Thursday, 22 July 2010
While you were sleeping
Presumed Islamist insurgents stormed a hydroelectric power station in Russia's North Caucasus, killing two guards and detonating several bombs. It is the first such attack in the semi-autonomous Kabardino-Balkaria republic in nearly five years, and analysts worry that it may herald a new wave of violence in the region.
BBC, RIA Novosti
Exxon Mobil, Chevron, ConocoPhillips and Royal Dutch Shell announced their intention to pour $1 billion into a new non-profit organisation, the Marine Well Containment Company, which would exist for no other reason than to solve problems like the gushing BP oil well in the Gulf of Mexico. Except within hours instead of months. Which makes BP's absence from the initiative all the more puzzling.
Under severe fire, US agriculture minister Tom Vilsack suddenly started apologising to Shirley Sherrod, repeatedly, and offering her a new government job. Sherrod, a minor state official, was forced out of her position under pressure from the Presidential office after the release of a video that she says intentionally distorts a speech on race issues she made in March. Her superiors apparently took the video at face value.
Argentinian President Cristina Kirchner signed into law a bill that legalises same-sex marriages for the first time in any Latin American country, and directly contrary to the wishes of the Catholic church.
The International Monetary Fund forgave Haiti's $268 million debt to it and offered loans of $60 million over the next three years to help the country guard its currency against wild fluctuations.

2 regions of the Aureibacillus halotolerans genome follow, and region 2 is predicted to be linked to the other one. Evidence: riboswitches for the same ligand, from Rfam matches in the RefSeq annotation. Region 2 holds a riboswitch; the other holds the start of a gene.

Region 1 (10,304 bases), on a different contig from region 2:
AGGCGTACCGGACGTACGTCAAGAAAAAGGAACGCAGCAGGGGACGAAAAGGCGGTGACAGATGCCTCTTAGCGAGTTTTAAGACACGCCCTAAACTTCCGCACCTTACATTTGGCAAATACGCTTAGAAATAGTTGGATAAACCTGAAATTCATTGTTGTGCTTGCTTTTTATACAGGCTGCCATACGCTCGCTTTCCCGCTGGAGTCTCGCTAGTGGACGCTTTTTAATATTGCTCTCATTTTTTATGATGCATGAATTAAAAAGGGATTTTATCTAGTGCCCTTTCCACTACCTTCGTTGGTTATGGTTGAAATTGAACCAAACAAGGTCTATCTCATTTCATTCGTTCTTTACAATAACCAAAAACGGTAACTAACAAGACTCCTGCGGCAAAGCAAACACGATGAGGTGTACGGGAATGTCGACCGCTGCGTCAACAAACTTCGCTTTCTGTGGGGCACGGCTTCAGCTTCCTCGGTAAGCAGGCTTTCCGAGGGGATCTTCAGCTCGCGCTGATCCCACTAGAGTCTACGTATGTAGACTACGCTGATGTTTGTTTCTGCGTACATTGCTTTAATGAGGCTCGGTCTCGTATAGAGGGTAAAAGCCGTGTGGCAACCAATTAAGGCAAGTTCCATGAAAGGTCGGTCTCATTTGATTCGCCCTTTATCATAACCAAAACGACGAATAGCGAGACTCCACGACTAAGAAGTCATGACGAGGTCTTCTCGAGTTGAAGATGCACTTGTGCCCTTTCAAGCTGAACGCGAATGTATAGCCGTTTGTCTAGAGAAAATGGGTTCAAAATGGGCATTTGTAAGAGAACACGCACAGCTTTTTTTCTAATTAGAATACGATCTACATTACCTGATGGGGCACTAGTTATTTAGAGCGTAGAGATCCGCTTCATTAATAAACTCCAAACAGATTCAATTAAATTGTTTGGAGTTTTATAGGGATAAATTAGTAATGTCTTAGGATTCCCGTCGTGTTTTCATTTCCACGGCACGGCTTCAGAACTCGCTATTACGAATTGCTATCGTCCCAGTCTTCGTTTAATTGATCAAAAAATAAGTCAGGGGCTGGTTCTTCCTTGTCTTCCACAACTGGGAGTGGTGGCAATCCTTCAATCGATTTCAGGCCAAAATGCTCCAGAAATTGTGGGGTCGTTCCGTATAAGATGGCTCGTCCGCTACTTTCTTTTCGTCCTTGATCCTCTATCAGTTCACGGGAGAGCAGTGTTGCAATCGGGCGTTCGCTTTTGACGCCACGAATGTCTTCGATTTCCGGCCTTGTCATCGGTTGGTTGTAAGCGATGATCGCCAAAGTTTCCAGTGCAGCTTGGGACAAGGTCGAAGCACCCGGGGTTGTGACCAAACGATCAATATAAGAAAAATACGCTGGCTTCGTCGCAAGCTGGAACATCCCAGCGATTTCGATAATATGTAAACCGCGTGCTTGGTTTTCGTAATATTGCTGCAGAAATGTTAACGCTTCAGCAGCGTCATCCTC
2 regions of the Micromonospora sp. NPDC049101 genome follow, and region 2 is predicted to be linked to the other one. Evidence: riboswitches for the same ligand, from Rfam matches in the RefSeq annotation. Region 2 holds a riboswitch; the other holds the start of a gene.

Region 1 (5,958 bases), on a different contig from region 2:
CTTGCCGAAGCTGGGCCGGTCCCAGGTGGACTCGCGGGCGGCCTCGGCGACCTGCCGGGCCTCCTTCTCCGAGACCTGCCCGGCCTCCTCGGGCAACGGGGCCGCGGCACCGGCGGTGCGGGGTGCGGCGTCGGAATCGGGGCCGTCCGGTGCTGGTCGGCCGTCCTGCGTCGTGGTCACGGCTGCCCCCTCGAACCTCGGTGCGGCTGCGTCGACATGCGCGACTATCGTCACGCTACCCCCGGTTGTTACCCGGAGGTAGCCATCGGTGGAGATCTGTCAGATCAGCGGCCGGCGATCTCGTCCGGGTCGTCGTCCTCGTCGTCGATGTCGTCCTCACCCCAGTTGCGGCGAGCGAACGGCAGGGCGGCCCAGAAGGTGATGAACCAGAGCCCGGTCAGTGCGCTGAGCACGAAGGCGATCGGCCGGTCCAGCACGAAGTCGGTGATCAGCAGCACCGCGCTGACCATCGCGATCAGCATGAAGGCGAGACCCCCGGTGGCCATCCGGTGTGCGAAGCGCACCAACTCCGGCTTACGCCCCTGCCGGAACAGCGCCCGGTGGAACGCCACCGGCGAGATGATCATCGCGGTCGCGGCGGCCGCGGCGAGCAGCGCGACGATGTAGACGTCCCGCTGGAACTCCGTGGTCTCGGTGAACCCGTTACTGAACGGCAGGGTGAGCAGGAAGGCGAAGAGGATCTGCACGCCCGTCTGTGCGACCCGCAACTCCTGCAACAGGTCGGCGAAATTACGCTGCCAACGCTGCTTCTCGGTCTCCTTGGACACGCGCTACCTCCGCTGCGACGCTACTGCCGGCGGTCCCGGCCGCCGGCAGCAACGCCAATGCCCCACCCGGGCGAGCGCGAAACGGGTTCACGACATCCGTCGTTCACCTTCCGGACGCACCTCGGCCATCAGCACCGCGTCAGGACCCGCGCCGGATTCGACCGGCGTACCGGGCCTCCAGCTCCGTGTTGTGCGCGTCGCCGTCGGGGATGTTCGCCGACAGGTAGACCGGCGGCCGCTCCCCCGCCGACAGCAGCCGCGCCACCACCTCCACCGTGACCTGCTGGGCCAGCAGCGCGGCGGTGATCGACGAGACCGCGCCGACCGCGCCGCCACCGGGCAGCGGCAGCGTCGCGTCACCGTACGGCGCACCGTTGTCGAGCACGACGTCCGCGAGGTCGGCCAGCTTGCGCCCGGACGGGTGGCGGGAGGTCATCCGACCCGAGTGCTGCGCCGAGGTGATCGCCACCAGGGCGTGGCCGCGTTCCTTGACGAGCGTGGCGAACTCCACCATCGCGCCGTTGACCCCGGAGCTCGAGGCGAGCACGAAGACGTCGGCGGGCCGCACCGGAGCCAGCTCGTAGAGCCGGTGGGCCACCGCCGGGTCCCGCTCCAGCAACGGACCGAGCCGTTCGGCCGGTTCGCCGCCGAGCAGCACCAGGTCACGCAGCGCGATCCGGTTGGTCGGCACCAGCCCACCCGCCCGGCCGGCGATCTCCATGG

Archbishop Emeritus Desmond Tutu, winner of the Nobel Peace Prize and over a hundred other major honours, has called a press conference to "make an important announcement". And that's all he's saying, which is unusually mysterious for such an outspoken man. We are reliably informed that it has something to do with his personal future. Keep in mind that he turns 79 in October.
The Reserve Bank will announce the Monetary Policy Committee's interest rate decision in a speech starting at 3pm, and carried live on the usual television stations. There is a great deal of political pressure for a 50 basis point cut, but we like to think the MPC has the backbone to keep rates steady, as it should.
Busy day for Kumba Iron Ore. It is releasing interim results this morning, which normally would be of little mainstream interest. Except for that little tiff that Kumba is having with Arcelor Mittal, which threatens to bring about a kind of limited economic armageddon. Kumba has to be in two places at once, though; at roughly the same time it is due to present those results to investors in Johannesburg, it is also due to be meeting with Arcelor in Pretoria, where trade and industry minister Rob Davies is supposed to personally mediate.
President Jacob Zuma will reveal at least some of what ministers, provincial premiers, department heads and a bunch of other officials were discussing behind closed doors over the two days of the mid-year cabinet lekgotla. Don't expect a sudden policy shift or anything; the word "recommitted" is more likely to come up. Potential highlight: the question of an Olympic bid.